St. Mary Magdalene Anglican Church
April 14th 2017 Good Friday John Marsh
Behold the cross of Christ – a psychic tear in our collective history…
For millennia, the death of many has been the result of a gradual yet inexorable escalation of systemic savagery.
Under the guise of ‘civilization’, countless numbers have been crushed by the violence of dominance and control. The killing of Jesus reveals the insidious presence of systems and structures that utilize violence to deal with threats and to promote order.
However, the degree to which we isolate, individualize and valorize the death of Jesus is the degree to which we depersonalize and ultimately obscure the ongoing violence of those very same forces which killed Jesus in the first place. Our blindness and indifference to these systemic and structural forces at work in the death of Jesus renders his death meaningless.
Consequently, we tell and retell the story of the blunt trauma of the death of the human one who was at one with those too often ignored, forgotten or victimized by the powers that be.
And yet, there lingers still a question: what else is there about this death that so demands our attention?
Perhaps paradoxically, it is the vibrancy of his life, the transformative compassion of his program.
The cross of Jesus is to be understood because of his life not the reason for it.
The cross of Jesus is salvific not because it pays the price and ransoms us from our sins so much as it reveals the limits of our vision and the immense poverty of our choices.
The cross announces the necessity to end a most disastrous social experience - that of patriarchal/hierarchical control and dominance enforced by social, political, sexual, gender and religious violence.
The cross illumines ‘the crucifixions of history’ possibly suggesting something more…
Somewhat paradoxically, the cross invites an awakening, a transformation of consciousness, a new awareness of our relationship to life, the earth and the cosmos.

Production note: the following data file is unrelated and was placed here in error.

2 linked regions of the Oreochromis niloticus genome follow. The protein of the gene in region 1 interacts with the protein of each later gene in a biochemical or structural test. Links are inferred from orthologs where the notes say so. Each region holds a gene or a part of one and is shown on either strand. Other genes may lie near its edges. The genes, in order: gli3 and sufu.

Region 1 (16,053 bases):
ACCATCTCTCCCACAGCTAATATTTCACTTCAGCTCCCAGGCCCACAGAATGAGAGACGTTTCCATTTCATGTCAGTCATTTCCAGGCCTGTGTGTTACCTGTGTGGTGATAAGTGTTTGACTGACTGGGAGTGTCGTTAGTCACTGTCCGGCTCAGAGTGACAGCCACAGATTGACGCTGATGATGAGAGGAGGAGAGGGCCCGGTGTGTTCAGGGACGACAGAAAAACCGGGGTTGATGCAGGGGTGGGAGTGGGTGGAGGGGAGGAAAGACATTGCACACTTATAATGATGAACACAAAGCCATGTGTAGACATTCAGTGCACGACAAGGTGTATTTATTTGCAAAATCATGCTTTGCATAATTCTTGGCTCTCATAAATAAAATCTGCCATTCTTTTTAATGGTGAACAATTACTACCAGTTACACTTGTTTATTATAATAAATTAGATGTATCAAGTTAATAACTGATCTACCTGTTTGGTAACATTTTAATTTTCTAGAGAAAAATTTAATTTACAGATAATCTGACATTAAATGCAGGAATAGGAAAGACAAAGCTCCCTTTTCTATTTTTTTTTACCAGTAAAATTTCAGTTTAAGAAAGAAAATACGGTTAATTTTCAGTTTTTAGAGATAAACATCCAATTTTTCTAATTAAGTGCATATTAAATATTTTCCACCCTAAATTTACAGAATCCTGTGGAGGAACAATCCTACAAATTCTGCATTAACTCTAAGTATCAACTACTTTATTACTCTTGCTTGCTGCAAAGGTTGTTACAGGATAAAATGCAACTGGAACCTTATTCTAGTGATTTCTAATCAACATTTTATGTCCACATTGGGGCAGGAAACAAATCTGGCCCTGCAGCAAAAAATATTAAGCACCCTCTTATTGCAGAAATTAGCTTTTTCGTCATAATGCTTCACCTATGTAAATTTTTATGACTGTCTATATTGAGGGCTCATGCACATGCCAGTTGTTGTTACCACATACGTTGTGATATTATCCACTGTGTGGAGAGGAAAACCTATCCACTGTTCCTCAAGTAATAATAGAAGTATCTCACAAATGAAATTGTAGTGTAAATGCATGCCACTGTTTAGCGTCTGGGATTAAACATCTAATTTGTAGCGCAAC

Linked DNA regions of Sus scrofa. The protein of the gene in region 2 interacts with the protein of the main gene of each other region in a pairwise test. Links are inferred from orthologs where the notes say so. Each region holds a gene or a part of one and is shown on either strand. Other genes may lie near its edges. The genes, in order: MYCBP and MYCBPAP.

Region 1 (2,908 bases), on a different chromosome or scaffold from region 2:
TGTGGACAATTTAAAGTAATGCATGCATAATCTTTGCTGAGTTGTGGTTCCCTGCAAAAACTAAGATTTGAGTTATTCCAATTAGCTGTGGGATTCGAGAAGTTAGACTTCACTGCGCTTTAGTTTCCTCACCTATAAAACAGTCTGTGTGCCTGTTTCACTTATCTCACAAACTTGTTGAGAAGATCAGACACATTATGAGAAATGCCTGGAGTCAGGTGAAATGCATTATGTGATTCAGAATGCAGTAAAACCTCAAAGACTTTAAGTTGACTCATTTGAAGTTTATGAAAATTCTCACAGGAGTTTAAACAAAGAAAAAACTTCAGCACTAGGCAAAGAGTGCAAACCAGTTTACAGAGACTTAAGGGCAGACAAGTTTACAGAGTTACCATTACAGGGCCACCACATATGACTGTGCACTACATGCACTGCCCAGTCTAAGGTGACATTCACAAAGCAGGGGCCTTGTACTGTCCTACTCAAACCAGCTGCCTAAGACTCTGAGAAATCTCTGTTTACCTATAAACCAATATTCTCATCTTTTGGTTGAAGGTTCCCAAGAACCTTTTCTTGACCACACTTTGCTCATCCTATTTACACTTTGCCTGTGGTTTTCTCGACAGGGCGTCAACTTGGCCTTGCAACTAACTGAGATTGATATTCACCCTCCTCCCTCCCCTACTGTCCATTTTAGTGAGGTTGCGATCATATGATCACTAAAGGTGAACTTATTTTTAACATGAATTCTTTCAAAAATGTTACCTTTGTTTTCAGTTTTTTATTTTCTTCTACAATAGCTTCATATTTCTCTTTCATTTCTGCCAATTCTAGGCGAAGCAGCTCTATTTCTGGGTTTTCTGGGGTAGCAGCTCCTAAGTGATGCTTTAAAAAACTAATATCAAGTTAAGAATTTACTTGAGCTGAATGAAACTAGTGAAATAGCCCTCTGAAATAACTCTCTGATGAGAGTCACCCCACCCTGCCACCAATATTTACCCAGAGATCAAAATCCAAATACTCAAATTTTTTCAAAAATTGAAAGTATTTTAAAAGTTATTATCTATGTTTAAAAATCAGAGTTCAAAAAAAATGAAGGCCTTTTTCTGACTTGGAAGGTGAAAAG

The cross of Jesus invites us to live fully unto death.
The cross of Jesus invites us to consider living life differently if we have eyes to see and ears to hear the possibilities of new beginnings and alternative endings.
The cross of Jesus invites a renewed consideration of compassion as lived in Jesus.
The cross of Jesus invites a response to compassion’s call, to see that all of life is interdependent and interrelated…
The cross of Jesus invites a renewed consideration of divinity as lived in Jesus the Christ…
From the perspective of the life of Jesus, god is not all powerful but rather limited by human and non-human agency.
In the passion of Jesus, the holy one does not because god cannot save Jesus; the holy one does not control Pilate, the crowd, the religious leaders or anyone for that matter.
That the divine one is not in control does not undercut salvation but rather shifts its nature: god is with us not as the all-powerful one¹; god suffers with us seeking possibilities of healing within the exigencies of life.
That which we name as god is within life lived amid tragedy and the reality of loss.
god is within the seeking of wholeness without denying or valorizing suffering.
god is within the seeking of transformation, the transformation of hearts and minds requiring participation within life’s creative possibilities.
Which is to say, we must choose to answer the holy one’s call to walk the path of life; we must cooperate with god if the holy is to work through us.
From the perspective of the inner eye of love, the life and death of Jesus invites us to a rebirth of our lives, a rebirth in which we broaden our vision, resituating our story within the larger cosmic story in which we have always existed.
We are invited to see differently, to see ourselves, the earth and the entire cosmos as alive, interconnected, interdependent, belonging one to another; such is the consciousness we name as god; such is the consciousness we name as humanity reborn and fully alive.
Behold the cross of Christ…
To believe in the cross of Christ does not mean to concern ourselves…with an objective event but rather to make the cross our own. Rudolf Bultmann
¹ If you think about it, an all-powerful god renders us as little more than puppets and, in reality, despite language used, understands divinity as capricious and unmoved by suffering, only occasionally ‘rewarding’ the few.